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Überlingen is situated on the northern shore of the Bodensee (Lake Constance). Überlingen was already mentioned in a document of AD 770. The medieval town was founded in 1180 and received the status of a town in 1211. At the end of the 14th century it obtained the status of an independent Imperial City which it retained until 1802. Wine-growing was the basis of Überlingen's wealth especially between the 13th and 16th century. Up until the mid 19th century it also was the place of southern Germany's largest corn market. The mineral springs initiated the upswing as a spa town beginning in the 19th century. The industrial development started with the opening of the railway line to Überlingen in 1895.
The minster church Sankt Nikolaus [left, no. 1004: centre, and below, no. 2889: left background] was built in 13501362. It is the largest Late Gothic church of the Bodensee region. The splendid high altar was created by Jörg Zürn from Überlingen in 16131616.
The Hofstatt [left, no. 2889: left] is a central square of Überlingen, close to the shore of Lake Constance. I former days it was also used as fish market.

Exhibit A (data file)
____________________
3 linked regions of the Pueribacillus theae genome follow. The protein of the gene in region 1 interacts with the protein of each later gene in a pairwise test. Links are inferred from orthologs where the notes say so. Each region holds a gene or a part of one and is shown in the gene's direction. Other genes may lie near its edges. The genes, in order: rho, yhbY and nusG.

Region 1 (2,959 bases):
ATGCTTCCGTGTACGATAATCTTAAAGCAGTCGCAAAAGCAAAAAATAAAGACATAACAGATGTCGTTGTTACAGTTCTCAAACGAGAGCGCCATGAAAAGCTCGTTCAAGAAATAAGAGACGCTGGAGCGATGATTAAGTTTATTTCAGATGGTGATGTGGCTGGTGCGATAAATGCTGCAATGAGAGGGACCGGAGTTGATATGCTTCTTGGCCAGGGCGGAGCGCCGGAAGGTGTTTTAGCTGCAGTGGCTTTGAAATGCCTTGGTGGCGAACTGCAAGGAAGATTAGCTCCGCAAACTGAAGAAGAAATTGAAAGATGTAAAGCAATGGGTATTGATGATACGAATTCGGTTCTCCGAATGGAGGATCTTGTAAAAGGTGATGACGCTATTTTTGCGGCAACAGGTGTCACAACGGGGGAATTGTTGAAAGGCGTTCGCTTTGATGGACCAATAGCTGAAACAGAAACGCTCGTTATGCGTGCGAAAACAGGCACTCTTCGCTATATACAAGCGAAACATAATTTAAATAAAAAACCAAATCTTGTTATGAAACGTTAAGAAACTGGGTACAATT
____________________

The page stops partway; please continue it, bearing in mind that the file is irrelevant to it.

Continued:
The town hall [left, no. 2889: left background in front of the minster church] dates from the 14th and 15th century. It was already mentioned in a document of 1394 (while an earlier document of 1332 refers to the purchase of the building lot.
The St. Johann(is)turm [left, no. 2889: right bottom insert picture]
was erected in 1522/23 as part of the town's fortifications. The round tower was heightened in 1632 during the Thirty Years' War (1618–1648)
and served as the main base of the town's artillery durig the siege by Swedish troops in 1634. The name of the tower alludes to the
commandry of the Order of St. John (Bailiwick of Brandenburg), that was founded in Überlingen in 1257. The church of the commandry had been
demolished in 1818.